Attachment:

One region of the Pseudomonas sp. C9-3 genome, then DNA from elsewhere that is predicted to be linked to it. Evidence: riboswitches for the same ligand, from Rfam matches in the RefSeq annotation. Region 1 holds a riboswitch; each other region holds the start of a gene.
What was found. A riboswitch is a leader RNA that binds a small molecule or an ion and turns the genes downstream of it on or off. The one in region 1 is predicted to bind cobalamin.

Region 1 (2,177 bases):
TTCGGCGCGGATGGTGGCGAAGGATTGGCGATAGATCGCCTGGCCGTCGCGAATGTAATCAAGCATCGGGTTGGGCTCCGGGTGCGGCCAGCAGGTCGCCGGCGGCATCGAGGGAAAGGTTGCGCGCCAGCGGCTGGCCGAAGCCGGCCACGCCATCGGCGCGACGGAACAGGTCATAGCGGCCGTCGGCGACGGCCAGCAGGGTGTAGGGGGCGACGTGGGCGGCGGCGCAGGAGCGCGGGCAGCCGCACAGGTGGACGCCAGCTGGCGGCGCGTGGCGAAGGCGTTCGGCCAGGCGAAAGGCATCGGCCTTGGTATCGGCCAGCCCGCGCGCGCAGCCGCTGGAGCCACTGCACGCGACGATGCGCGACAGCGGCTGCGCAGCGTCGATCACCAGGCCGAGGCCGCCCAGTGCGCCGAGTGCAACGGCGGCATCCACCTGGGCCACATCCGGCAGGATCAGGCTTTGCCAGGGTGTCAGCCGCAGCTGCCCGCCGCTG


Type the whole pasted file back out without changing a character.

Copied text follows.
One region of the Pseudomonas sp. C9-3 genome, then DNA from elsewhere that is predicted to be linked to it. Evidence: riboswitches for the same ligand, from Rfam matches in the RefSeq annotation. Region 1 holds a riboswitch; each other region holds the start of a gene.
What was found. A riboswitch is a leader RNA that binds a small molecule or an ion and turns the genes downstream of it on or off. The one in region 1 is predicted to bind cobalamin.

Region 1 (2,177 bases):
TTCGGCGCGGATGGTGGCGAAGGATTGGCGATAGATCGCCTGGCCGTCGCGAATGTAATCAAGCATCGGGTTGGGCTCCGGGTGCGGCCAGCAGGTCGCCGGCGGCATCGAGGGAAAGGTTGCGCGCCAGCGGCTGGCCGAAGCCGGCCACGCCATCGGCGCGACGGAACAGGTCATAGCGGCCGTCGGCGACGGCCAGCAGGGTGTAGGGGGCGACGTGGGCGGCGGCGCAGGAGCGCGGGCAGCCGCACAGGTGGACGCCAGCTGGCGGCGCGTGGCGAAGGCGTTCGGCCAGGCGAAAGGCATCGGCCTTGGTATCGGCCAGCCCGCGCGCGCAGCCGCTGGAGCCACTGCACGCGACGATGCGCGACAGCGGCTGCGCAGCGTCGATCACCAGGCCGAGGCCGCCCAGTGCGCCGAGTGCAACGGCGGCATCCACCTGGGCCACATCCGGCAGGATCAGGCTTTGCCAGGGTGTCAGCCGCAGCTGCCCGCCGCTG